Orthodoxy and devotional prayer, like adopting Matthew 25, can also be fine externals. As my pastor asked, do we have a sense of prayer inside the building, only to bite and tear at each other in the parking lot, before elections, and in our tendency to gossip and backbite? I don’t think numbers up or down in the pews or in the sanctuary are more than a piece of the puzzle. I’d say it’s more about how seriously the people take their faith in their daily lives.
Now you can skew the goals to redefine what you consider as a “vibrant” parish, but that’s simply declaring success by moving the target in the way of the bullet.
I don’t agree entirely. What would make for “vibrant” parishes and dioceses? I think a stronger intentionality about living the faith. Does it matter if the parish has Eucharistic adoration, Divine Mercy, or a soup kitchen? Truthfully, those are just externals leading us to greater goals: the worship (or adoration or love) of God and the sanctification of the faithful.
We have the saints. Some give us a fuller life’s picture, and most of those exhibit that intentionality. It’s almost as if every minute of their lives says, “I want to be a saint.” Rarely do you find a saint who was a one-trick-pony. Francis of Assisi had a deep and passionate prayer life, yet he also attended to the poor. And he formed a community of like-minded people who still exist today. As a friendly and charismatic guy, he attracted companions. It remained true after his conversion; and it wasn’t just a side effect of his prayer and charity. He turned his gift of personal charm into a way to glorify God and gather other like-minded people to join him.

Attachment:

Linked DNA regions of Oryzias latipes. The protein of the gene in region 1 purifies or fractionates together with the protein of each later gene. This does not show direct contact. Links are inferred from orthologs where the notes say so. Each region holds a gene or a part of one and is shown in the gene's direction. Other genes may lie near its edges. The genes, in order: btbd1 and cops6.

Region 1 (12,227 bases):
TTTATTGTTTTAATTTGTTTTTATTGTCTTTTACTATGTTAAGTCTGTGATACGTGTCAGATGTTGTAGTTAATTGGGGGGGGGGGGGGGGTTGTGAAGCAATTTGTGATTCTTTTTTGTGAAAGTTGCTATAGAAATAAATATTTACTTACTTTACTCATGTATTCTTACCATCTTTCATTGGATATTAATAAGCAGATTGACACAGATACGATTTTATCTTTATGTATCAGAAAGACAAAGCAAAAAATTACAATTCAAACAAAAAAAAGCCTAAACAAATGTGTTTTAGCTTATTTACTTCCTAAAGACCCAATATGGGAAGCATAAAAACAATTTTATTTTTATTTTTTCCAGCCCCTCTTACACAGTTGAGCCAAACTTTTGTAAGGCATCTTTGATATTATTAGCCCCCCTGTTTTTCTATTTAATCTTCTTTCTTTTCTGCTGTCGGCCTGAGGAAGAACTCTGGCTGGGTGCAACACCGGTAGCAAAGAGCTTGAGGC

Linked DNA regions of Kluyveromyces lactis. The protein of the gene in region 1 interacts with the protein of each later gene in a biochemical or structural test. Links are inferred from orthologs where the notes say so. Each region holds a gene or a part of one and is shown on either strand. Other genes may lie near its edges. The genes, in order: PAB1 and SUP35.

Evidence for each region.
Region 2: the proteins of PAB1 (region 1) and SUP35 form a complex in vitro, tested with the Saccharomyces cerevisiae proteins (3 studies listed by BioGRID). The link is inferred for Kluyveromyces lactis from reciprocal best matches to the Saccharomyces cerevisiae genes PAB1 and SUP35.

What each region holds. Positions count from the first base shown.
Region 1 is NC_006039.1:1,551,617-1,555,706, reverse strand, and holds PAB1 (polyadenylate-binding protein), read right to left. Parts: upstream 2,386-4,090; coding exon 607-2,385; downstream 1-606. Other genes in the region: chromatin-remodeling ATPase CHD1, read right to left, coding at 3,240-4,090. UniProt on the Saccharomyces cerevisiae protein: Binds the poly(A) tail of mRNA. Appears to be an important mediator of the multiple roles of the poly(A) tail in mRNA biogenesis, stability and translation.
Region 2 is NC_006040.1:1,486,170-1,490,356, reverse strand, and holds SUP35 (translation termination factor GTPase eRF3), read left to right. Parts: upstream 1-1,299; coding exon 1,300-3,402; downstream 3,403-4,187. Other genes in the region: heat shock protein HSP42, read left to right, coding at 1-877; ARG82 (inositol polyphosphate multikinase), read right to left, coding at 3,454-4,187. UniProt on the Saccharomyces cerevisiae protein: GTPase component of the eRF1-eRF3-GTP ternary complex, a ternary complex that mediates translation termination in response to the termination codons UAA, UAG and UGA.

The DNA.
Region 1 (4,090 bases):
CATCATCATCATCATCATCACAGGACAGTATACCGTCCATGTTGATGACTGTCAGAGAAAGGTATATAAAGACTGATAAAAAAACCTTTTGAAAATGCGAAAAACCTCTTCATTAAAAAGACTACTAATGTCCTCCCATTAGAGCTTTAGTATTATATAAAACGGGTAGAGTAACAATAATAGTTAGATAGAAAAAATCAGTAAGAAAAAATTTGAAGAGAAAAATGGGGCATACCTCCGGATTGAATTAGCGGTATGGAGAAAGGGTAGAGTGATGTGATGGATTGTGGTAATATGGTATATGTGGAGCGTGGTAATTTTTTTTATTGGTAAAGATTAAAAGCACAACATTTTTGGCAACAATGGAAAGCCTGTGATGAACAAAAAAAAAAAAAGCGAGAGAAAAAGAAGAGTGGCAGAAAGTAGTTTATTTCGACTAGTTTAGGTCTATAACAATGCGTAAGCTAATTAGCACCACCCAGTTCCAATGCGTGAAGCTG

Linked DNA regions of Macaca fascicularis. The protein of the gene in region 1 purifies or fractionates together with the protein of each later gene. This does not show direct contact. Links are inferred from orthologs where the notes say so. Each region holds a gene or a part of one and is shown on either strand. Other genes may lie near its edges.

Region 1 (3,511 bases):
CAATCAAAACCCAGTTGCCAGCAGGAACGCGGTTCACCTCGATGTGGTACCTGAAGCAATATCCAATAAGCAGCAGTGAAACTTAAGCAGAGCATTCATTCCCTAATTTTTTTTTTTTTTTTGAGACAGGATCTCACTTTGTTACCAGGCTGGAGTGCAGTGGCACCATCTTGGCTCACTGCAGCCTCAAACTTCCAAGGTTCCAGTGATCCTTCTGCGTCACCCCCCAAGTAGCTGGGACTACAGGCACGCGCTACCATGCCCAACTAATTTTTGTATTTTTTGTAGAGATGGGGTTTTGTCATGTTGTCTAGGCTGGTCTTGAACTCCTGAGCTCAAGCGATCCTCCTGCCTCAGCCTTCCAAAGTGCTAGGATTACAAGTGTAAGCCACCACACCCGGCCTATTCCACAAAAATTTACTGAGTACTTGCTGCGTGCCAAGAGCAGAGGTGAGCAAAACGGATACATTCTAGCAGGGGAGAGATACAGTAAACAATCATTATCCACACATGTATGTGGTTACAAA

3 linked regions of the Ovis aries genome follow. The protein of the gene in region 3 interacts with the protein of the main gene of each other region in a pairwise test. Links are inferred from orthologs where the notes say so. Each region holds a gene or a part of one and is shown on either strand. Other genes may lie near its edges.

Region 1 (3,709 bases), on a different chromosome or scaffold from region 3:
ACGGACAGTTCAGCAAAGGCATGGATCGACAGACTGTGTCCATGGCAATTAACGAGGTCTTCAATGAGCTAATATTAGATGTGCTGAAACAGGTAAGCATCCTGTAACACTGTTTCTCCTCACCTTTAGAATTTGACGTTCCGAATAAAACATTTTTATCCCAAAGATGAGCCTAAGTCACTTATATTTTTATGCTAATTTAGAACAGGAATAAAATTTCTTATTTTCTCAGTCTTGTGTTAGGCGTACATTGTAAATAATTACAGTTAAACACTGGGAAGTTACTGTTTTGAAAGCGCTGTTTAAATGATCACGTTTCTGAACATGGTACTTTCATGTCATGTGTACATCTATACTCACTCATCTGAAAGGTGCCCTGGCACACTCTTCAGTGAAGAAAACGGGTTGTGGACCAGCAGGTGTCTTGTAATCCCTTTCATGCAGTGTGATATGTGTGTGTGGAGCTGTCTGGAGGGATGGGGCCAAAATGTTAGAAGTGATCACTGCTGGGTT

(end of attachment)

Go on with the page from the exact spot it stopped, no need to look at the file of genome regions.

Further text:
I think a modern believer must look at her or his life. And look intently. Assess the strengths and preferences. A person of prayer must be challenged to be a person of charity. And vice versa. It’s not a matter of one part of the Body saying to the other, “I don’t need you.” A parish that does charity very well must be challenged to pray. The Church also teaches that worship leads the believer to witness to Christ in the world through personal example, and through charity. Twenty-four hour adoration and soup kitchens by themselves are not the full expression of Catholic Christianity. No matter how many butts they put in the pews or at the altar.
A mature and intentional Christian will be aware of the avoidances and move to put her or his whole life in balance. In other words, every part of a believer’s life should be self-scrutinized. Anything falling short of the goal needs work.
No survey of vibrancy will ever be complete. Only God tracks the full picture. But we might be able to say that if priest vocations are a value, then perhaps so are religious orders, missioners, parish musicians, and theology degrees. If RCIA neophytes, then why not the welcome of immigrants, refugees, the homeless, and the hungry? Does the sponsorship of poor third world parishes count? It should.
And these things are not important for the numbers they contribute to an overall ranking. They are only windows that give us a glimpse of the two primary things every believer, parish, and diocese should be about: the adoration of God, and the sanctification of the human race.
As Catholics, we should accept no less.